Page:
Let’s trust agriculturalists to feed and transport the world-oh wait, they already are!

Claire Benjamin
U of I Student
Author Rural Route Review Blog


Illinois Corn spent National Agriculture Week at our nation’s capitol, talking with elected officials, agencies, and NGOs about the upcoming Farm Bill 2012 negotiations, ethanol policy, locks and dams, biotech, and trade

We might have snuck in a fun picture of the capitol here and there too!

If you have a picture you’d like to submit to be the next Friday Farm Photo, send it to!


If you have loved ones working in the agriculture industry, and you are like me, you probably worry everyday about their safety. While working in agriculture is one of the most productive, fulfilling and prosperous occupations, it comes with great dangers too.

Recognizing the growing need for agriculture safety nationally and the need to promote it locally, our Knox County Farm Bureau Young Leader committee decided to take action with the hope of making a difference.

We needed look no further than in our own backyard for guidance.  Our members volunteer to help run Farm Safety Camp 4 Just Kids, a successful outreach event to children in all our communities.  Last year a grain entrapment demonstration was performed by a guest speaker.  Since that time, there has been an infusion of information regarding grain bin safety and the dangers associated with grain bins. With a bit of research, the committee learned that Illinois leads the nation in grain bin fatalities. With 58-grain bin related deaths in the U.S. in 2010, 10 were in Illinois.

To address these growing concerns and bring farm safety to the forefront in Knox County, the Young Leader committee decided to take charge. We decided to try and raise money to purchase grain entrapment rescue tubes, which we would then donate to local fire departments and first responders throughout Knox County and also host a training day.  The rescue tubes would allow first responders to isolate and entrapped victim from additional shifting grain and safely dig them out.  The tubes are lightweight and designed to fit through small man-holes in pieces before being pieced together inside a grain bin.  They are simple and require little maintenance, meaning we could make a dramatic difference with this donation and yet not overburden smaller fire departments with additional maintenance costs of specialized equipment.    

At first our goal to raise funds for the five rescue tubes seemed daunting. But five tubes would be the number necessary to make an impact—Knox County has 14 fire department districts and covers approximately 720 square miles.  An entrapment can happen in a matter of seconds—so the tubes needed to be evenly distributed across the county so that precious time would not be lost.  Moreover, we knew 14 rescue tubes was not prudent or realistic—so it was imperative to pay for a training session, which was valued at the price of another rescue tube.  We knew we needed to raise at least $16,800 to purchase the rescue tubes and provide the training. This seemed a very large number.

Our group of dedicated young leaders went to work contacting local organizations, agri-businesses and individuals to help support our cause. We knew our mission was critical and that promoting agriculture safety is important to so many throughout the county.  Young Leaders identified vendors, businesses, and groups that had similar constituency bases and mission statements and solicited their support.  The results were tremendous.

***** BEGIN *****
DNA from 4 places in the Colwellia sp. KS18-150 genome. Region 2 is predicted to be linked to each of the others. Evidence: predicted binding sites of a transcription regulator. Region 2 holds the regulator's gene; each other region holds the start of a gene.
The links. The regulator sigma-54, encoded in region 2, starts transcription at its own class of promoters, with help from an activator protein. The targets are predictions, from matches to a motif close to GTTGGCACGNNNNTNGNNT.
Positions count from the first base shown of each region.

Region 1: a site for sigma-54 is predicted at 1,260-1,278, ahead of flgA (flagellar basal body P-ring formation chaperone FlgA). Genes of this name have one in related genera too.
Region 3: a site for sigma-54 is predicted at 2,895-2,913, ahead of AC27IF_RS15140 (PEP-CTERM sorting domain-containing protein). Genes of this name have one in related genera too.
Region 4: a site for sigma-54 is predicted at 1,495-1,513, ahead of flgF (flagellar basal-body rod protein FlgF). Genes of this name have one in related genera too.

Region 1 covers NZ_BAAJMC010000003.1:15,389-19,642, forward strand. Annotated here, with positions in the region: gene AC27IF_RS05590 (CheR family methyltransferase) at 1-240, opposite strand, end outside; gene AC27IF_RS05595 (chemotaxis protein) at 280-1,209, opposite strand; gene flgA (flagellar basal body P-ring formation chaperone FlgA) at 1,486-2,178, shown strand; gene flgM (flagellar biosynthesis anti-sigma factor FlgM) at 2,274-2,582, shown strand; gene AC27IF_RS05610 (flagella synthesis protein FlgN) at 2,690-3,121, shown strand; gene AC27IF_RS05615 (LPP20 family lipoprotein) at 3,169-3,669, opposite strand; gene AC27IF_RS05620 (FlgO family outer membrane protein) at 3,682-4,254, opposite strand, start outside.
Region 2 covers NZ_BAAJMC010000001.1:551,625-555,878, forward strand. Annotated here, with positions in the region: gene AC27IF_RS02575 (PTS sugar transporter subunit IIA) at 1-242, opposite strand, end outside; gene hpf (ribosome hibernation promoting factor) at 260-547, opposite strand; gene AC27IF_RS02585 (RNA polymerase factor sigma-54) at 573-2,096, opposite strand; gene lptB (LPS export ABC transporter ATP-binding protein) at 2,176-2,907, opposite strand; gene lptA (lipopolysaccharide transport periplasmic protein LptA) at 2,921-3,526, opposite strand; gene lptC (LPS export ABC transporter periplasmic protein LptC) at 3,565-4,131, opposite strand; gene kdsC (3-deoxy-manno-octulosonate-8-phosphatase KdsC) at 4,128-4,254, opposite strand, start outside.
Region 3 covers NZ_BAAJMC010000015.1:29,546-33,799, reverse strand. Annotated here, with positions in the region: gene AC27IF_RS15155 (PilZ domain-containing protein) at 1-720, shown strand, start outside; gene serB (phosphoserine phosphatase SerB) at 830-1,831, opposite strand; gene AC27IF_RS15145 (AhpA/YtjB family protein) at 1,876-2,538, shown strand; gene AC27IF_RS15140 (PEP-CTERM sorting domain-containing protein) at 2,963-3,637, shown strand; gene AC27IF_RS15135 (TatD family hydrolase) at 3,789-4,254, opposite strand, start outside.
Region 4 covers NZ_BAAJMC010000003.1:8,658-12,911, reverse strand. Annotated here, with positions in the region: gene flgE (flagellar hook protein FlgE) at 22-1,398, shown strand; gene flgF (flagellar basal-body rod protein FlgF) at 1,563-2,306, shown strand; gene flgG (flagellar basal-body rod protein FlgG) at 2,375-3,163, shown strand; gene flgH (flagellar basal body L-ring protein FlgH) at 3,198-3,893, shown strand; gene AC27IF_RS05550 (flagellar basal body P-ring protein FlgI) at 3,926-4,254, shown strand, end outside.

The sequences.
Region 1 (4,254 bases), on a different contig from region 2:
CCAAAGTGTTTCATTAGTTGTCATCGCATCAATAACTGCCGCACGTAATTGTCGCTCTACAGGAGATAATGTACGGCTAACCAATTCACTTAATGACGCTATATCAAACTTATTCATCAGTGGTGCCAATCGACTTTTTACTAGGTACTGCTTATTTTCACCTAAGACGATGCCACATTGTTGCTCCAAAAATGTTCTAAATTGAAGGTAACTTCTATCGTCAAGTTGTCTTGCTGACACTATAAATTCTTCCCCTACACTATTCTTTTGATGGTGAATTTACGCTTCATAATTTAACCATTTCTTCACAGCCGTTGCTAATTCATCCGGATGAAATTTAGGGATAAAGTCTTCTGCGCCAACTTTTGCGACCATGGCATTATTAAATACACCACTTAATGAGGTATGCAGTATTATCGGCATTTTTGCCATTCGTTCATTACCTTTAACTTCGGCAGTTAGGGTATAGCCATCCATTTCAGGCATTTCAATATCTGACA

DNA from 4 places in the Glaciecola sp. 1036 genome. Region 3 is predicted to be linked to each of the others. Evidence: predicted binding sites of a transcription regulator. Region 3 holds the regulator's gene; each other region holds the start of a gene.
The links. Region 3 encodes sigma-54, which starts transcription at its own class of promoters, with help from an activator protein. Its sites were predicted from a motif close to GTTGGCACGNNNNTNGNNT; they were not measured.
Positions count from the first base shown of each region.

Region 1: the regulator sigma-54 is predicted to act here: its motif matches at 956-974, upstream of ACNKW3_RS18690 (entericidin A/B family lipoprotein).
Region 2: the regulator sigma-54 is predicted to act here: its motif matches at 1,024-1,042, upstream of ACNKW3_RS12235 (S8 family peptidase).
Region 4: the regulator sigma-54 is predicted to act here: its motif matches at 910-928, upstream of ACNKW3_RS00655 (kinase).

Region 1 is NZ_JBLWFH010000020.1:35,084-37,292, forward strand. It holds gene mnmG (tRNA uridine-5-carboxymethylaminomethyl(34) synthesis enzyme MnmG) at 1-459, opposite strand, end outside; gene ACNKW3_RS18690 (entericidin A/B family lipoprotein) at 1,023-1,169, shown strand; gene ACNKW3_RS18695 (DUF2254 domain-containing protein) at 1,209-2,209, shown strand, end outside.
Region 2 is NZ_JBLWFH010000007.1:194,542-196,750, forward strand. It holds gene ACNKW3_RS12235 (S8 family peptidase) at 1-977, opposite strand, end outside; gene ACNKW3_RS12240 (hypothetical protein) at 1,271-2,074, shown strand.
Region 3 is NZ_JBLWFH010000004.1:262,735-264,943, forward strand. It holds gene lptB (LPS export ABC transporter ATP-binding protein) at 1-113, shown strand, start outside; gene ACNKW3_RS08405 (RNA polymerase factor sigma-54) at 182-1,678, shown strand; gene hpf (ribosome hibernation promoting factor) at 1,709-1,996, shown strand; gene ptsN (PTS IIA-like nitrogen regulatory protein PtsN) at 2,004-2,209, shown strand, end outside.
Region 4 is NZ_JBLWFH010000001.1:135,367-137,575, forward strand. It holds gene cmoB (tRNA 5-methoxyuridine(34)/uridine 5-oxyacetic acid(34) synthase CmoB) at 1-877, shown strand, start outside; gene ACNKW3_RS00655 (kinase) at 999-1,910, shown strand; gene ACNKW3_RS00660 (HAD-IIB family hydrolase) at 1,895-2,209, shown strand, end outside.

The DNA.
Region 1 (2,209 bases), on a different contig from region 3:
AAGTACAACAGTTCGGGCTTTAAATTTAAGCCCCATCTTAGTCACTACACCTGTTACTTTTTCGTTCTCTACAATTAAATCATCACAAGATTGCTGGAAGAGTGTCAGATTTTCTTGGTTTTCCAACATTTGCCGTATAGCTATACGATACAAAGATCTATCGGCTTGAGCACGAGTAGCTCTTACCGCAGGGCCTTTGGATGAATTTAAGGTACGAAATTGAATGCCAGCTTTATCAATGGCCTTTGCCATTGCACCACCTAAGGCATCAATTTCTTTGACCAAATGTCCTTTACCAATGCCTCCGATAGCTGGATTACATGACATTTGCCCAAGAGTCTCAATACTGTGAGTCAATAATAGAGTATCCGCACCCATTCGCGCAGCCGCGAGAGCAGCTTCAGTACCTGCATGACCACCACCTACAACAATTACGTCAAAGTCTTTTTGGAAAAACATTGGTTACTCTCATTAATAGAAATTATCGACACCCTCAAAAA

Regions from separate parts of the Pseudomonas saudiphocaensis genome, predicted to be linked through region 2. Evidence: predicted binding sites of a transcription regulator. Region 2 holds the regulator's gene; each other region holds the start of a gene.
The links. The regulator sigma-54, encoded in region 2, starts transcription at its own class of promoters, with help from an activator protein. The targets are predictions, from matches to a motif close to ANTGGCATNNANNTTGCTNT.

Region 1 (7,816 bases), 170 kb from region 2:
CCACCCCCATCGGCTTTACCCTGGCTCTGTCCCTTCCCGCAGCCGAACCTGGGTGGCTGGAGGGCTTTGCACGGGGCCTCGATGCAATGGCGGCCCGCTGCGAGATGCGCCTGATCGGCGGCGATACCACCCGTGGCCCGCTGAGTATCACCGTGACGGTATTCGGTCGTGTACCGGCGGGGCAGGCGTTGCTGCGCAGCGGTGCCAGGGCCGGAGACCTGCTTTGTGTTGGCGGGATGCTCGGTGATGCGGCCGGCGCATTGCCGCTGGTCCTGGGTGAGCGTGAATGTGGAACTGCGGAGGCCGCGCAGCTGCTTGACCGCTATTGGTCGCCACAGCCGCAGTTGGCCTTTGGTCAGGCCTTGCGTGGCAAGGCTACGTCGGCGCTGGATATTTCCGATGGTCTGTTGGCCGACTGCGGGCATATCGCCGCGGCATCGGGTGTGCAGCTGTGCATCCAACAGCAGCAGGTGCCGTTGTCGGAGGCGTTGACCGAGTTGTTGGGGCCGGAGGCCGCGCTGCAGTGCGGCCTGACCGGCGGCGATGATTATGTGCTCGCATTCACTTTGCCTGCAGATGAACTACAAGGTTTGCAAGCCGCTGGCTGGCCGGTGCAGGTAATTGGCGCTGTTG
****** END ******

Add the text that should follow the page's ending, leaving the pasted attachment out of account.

To date, our committee has raised over $20,000 through the support of our local agri-businesses, individuals and an initial gift from the Galesburg Community Foundation. As we now have more funds than needed for this activity, we are seeding Knox County’s first Farm Safety Fund, which will be used to provide means to promote further farm safety initiatives.

With the funds raised, we are providing five rescue units to local fire departments, including, Galesburg, Oneida-Wataga, Abingdon, Knoxville and Williamsfield- all located here in Knox County.

We are hosting a training day for 60 local Knox County fire fighters, some volunteer and some full-time, this Saturday, March 19, at the Hawthorne Gymnasium and Galesburg Fire Training Center in Galesburg. We begin with registration at 8:30 a.m. 

Andrew Bowman, a member of our committee and local farmer and insurance agent said, “Agriculture is the main industry in our area and no industry can survive unless it’s safe. In the blink of an eye, someone working in a grain bin can be engulfed. While responders can’t always be there right away, with the right equipment they can recover precious time.”

At the training, the 60 fire fighters will learn how to use the tubes to aid in rescue during a grain engulfment.  The tube stops the flow of grain toward the victim and blocks additional pressure that may block rescuers from getting to the entrapped victim.

Without the support of the Galesburg Community Foundation, generous individuals and the several local agri-businesses, purchasing the five rescue units and sponsoring the training would not be possible.

Bowman said, “The community support for this measure was amazing and as a result we had excess funds. Following the spirit of those donations, we are starting an Agriculture Safety Fund for Knox County. We hope to use this fund to pursue like focused projects promoting safety in our local agriculture communities.”

Grant Strom, another member of our organization said, “As an owner of a grain storage facility, I find a lot of comfort in knowing that our county fire departments will now have the equipment and training needed to help save a life during a grain entrapment situation.”

If you would like more information about our effort or would like donate to the Agriculture Safety Fund for Knox County contact Andrew Bowman ( or myself (

Contributing organizations include:
Bowman Insurance
Dyna-Gro Seed
Knox County Corn Growers
Winship Farm Management
Woodhull Co-op
Birkey’s Farm Equipment
Jeff Link, Via Monsanto Charitable Grant
Strom Farms
VandeVoorde Sales Inc. (GSI Dealer)
Knox County Farm Bureau Foundation
Galesburg Community Foundation
Pioneer Hi-Bred
Kelly Compton

Karlie Elliott Bowman
Knox County Farm Bureau Young Leader

Andrew Bowman
Knox County Farm Bureau Young Farmer